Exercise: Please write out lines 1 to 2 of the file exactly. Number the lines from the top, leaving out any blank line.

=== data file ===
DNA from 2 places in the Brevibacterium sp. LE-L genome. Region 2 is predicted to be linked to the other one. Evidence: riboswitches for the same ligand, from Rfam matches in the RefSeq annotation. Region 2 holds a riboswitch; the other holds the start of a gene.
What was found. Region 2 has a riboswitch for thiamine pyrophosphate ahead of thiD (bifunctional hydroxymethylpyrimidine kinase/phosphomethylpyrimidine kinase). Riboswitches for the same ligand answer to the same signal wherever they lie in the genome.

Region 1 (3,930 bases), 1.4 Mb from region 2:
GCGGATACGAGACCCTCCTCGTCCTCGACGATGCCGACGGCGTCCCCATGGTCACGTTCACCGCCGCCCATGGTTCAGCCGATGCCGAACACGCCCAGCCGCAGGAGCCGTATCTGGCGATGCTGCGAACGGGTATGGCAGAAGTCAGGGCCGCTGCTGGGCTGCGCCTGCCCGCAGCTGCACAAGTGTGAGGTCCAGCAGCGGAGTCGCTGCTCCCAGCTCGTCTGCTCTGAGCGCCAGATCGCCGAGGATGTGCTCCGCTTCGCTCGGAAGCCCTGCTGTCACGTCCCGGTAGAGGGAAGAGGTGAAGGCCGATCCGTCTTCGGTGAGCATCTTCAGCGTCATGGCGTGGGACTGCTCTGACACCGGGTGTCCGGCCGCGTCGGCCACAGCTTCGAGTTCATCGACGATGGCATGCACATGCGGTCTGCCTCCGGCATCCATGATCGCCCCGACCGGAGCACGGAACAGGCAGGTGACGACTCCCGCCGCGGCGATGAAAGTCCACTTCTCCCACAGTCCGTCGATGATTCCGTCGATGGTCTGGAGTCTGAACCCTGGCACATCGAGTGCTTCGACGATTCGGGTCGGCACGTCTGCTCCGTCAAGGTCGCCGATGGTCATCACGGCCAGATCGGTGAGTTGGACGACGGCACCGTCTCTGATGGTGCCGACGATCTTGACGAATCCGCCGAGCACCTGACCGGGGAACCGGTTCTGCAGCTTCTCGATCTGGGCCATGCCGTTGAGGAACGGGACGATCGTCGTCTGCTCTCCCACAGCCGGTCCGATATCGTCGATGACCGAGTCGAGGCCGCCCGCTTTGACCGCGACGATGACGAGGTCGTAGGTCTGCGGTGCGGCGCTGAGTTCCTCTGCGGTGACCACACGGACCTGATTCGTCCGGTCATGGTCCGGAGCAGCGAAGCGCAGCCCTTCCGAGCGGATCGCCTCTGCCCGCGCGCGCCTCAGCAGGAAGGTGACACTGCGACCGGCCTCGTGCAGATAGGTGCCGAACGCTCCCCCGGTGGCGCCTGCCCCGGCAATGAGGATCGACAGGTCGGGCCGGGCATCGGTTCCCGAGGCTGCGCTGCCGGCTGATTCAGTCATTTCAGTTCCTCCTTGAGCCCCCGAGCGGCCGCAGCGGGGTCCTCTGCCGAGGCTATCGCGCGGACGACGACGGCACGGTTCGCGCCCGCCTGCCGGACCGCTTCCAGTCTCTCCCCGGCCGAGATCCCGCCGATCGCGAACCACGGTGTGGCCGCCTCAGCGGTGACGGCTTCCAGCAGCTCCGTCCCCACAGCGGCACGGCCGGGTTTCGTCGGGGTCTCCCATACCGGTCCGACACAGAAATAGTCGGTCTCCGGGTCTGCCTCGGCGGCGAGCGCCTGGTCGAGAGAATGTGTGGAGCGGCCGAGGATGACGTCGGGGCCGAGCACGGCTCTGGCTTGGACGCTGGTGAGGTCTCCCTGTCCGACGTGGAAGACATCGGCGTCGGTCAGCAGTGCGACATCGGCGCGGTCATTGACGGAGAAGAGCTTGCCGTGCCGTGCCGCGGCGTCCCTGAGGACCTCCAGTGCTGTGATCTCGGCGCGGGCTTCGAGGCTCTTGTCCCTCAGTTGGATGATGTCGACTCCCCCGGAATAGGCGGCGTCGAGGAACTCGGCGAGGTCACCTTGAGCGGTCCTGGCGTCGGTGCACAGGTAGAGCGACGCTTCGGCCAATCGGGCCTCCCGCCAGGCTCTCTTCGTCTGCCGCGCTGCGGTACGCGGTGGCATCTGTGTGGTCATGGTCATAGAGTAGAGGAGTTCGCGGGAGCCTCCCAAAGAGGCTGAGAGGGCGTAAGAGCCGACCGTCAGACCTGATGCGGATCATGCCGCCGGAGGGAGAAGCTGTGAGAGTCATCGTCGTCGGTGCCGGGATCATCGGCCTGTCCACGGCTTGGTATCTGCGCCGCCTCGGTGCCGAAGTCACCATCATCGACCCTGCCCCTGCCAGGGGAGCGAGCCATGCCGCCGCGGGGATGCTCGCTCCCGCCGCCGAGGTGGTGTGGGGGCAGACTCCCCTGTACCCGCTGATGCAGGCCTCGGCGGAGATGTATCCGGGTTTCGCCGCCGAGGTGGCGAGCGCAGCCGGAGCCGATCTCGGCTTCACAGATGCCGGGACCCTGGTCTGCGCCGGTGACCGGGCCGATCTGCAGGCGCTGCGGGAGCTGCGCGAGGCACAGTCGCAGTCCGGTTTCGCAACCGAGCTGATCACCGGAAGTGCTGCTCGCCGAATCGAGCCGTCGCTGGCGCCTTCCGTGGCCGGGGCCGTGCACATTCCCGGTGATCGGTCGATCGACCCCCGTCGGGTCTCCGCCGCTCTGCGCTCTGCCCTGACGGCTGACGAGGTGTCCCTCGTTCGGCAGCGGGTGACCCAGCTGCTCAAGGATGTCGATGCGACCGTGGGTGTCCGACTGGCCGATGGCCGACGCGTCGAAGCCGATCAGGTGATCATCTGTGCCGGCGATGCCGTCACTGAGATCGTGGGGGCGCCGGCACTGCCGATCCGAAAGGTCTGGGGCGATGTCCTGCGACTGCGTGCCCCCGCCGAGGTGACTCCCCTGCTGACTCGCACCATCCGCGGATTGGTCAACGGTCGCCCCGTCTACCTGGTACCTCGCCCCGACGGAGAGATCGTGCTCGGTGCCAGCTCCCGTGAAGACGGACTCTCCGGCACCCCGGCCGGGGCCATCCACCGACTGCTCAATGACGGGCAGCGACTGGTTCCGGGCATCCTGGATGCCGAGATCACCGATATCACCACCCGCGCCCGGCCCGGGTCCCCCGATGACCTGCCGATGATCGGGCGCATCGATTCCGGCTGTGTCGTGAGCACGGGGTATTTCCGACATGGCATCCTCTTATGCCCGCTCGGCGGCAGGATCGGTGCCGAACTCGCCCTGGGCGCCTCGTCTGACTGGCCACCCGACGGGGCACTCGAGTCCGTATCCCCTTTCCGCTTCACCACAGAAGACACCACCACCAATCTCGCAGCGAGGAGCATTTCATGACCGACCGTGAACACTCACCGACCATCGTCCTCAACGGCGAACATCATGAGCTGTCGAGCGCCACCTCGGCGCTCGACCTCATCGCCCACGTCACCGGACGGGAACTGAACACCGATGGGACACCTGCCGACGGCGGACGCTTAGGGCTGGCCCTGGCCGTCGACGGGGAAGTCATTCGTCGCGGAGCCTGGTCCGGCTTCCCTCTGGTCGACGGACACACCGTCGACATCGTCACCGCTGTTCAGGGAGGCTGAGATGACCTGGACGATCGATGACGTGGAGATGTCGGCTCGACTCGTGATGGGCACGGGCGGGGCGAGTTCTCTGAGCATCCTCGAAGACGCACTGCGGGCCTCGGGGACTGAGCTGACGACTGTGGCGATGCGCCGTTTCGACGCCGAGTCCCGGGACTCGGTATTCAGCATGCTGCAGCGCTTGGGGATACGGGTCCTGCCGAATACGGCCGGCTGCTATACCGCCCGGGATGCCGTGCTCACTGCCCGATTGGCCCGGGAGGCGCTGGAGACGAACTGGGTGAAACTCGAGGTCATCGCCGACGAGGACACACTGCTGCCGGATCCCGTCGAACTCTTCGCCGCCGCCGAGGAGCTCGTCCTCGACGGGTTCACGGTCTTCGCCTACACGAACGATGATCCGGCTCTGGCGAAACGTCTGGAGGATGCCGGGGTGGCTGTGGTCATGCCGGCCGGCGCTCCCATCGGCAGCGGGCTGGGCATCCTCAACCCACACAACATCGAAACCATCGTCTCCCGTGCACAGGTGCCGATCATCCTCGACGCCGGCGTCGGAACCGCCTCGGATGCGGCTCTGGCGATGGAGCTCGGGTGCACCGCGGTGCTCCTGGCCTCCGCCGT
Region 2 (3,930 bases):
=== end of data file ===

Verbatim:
DNA from 2 places in the Brevibacterium sp. LE-L genome. Region 2 is predicted to be linked to the other one. Evidence: riboswitches for the same ligand, from Rfam matches in the RefSeq annotation. Region 2 holds a riboswitch; the other holds the start of a gene.
What was found. Region 2 has a riboswitch for thiamine pyrophosphate ahead of thiD (bifunctional hydroxymethylpyrimidine kinase/phosphomethylpyrimidine kinase). Riboswitches for the same ligand answer to the same signal wherever they lie in the genome.